"STRAIGHT TO HELL," a movie by Alex Cox, is a sort of post- apocalyptic spaghetti-western parody -- which already makes it sound better than it is.

Cox, who made "Repo Man," assembles a punkpourri of rock and film celebs acceptable to hip urbanites, such as musicians Joe Strummer, Elvis Costello, Grace Jones and the Pogues, as well as film culties Dennis Hopper and Jim Jarmusch. And he lets them swagger around aimlessly in a Spanish desert town -- the same set used frequently by spaghetti western king Sergio Leone. They sweat under the dusty sun. They tote anachronistic gangster pistols and machine guns. Some of them have bad teeth.

Cox seems to have made this with unpretentious abandon, so "Hell" doesn't merit serious lambasting. But that abandon is boring. The weird-for-weird's-sake antics are unexciting and the black comedy is scanty. Even as a stargazer the film disappoints; none of the stars appears to have screen presence, Strummer, Costello and Jarmusch included. And Hopper (a sneaky deluxe ranch seller) has worn out his countercultural welcome -- seen one Dennis cameo, you've seen 'em all.

The plot, such as it is, concerns money, of course. Four renegade people (Sy Richardson, Dick Rude, Strummer and Courney Love) steal money from a bank and try to escape the white-suited mastermind who organized the heist (Jarmusch as Mr. Dade). They take refuge in Blanco Town and get to know a rather demented collection of characters known as the MacMahons (most of whom are played by the Pogues Irish punk-folk band). These inhabitants appear to be either inbred punk-rock groupies or "Road Warrior" extras. And they're inexplicably addicted to coffee.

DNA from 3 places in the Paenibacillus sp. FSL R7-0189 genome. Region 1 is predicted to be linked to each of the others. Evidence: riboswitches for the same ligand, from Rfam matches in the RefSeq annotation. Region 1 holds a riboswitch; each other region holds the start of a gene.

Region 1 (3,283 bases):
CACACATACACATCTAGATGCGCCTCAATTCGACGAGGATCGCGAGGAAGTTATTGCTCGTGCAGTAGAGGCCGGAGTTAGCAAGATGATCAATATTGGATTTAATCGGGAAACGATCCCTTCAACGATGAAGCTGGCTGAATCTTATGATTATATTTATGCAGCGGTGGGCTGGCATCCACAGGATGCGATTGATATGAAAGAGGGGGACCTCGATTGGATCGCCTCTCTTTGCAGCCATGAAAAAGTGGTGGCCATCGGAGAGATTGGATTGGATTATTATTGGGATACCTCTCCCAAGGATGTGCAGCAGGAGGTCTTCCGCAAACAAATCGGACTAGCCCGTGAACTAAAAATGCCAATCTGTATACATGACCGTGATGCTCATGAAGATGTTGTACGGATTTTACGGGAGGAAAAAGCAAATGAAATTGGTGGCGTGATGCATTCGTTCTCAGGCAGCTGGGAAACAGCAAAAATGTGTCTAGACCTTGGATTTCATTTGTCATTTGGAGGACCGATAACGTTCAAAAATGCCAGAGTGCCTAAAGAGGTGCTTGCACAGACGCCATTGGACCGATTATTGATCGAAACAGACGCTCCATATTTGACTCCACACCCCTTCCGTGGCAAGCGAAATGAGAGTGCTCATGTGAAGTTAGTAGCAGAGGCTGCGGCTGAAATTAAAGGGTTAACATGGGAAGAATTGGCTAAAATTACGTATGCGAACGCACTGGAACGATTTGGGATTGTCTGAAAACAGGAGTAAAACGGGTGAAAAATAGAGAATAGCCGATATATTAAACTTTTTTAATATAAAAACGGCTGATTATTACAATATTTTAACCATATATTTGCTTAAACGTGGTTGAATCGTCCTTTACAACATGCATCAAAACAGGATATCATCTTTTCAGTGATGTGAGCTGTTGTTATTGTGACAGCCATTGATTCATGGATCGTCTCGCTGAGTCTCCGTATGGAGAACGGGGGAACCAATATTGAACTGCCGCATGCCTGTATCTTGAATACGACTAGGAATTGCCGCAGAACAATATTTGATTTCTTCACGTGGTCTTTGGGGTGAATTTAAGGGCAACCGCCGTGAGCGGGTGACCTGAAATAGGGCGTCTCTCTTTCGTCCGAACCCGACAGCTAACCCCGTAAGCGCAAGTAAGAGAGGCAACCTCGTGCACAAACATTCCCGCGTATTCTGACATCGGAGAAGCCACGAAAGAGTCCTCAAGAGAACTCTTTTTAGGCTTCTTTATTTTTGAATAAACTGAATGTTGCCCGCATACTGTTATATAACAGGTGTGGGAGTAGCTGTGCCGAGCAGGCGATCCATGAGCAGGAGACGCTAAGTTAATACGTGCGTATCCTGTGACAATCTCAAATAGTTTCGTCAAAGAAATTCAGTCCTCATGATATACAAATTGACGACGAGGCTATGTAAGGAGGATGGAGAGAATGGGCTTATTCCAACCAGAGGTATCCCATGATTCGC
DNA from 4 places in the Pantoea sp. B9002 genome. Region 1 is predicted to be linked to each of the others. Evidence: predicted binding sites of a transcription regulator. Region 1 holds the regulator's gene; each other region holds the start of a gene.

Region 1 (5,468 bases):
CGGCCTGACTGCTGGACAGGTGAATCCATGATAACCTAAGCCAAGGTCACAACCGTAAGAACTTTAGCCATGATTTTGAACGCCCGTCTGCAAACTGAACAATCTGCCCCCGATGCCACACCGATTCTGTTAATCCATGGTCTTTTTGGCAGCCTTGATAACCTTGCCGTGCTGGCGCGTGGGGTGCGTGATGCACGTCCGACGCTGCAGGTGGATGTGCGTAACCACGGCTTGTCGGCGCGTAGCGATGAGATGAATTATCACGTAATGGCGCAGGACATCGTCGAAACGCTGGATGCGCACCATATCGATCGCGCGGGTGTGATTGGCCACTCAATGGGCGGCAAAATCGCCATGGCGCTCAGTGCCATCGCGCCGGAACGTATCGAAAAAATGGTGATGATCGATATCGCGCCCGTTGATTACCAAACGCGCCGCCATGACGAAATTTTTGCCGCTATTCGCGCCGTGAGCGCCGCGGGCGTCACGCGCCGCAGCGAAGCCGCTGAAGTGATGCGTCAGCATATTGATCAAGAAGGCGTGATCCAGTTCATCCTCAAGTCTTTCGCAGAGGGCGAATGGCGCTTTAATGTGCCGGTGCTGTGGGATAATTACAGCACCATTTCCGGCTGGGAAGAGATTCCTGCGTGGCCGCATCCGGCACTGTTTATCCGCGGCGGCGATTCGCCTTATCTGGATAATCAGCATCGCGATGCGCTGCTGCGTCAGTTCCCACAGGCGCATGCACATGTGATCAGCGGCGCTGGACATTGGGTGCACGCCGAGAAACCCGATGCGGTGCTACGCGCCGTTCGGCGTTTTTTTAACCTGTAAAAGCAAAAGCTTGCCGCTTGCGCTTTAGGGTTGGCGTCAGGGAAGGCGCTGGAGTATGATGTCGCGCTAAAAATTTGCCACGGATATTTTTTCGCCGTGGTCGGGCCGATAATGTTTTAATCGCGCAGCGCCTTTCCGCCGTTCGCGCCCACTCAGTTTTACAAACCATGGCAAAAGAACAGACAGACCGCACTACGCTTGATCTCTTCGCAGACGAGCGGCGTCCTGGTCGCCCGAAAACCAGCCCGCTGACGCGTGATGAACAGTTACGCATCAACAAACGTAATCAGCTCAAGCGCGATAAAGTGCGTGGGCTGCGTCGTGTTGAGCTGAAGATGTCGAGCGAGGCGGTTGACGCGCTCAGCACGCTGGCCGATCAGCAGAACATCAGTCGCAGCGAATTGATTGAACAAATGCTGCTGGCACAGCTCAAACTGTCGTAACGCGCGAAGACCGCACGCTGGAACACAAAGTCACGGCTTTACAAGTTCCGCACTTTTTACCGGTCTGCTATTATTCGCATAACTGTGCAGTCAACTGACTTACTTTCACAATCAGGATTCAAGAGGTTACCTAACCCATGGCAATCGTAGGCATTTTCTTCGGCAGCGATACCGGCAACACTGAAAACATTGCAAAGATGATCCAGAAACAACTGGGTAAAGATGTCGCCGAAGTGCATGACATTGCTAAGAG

It's a devil-may-care world where people kill indolently. When someone dies, a woman apparently imitating Charlie Chaplin measures the bodies for coffin size, and then a strange preacher gives them a hurried service with words like, "Let's get through this part quickly Lord and then on to the revenge." For kicks, the MacMahons make a geeky hotdog seller sing bad songs for them. ("Let's make that wiener kid sing his song! Wanna?") Then they throw vegetables at him and toy with shooting him.

There's a shoot-'em-up finale where everyone seems to be aiming at everyone except the coffin maker. The movie ends, mainly because it has run out of people. If there's a message, it's in two parts: 1) Don't be greedy for money. 2) If Alex Cox asks you to be in his movie, read the script first.


At the Key.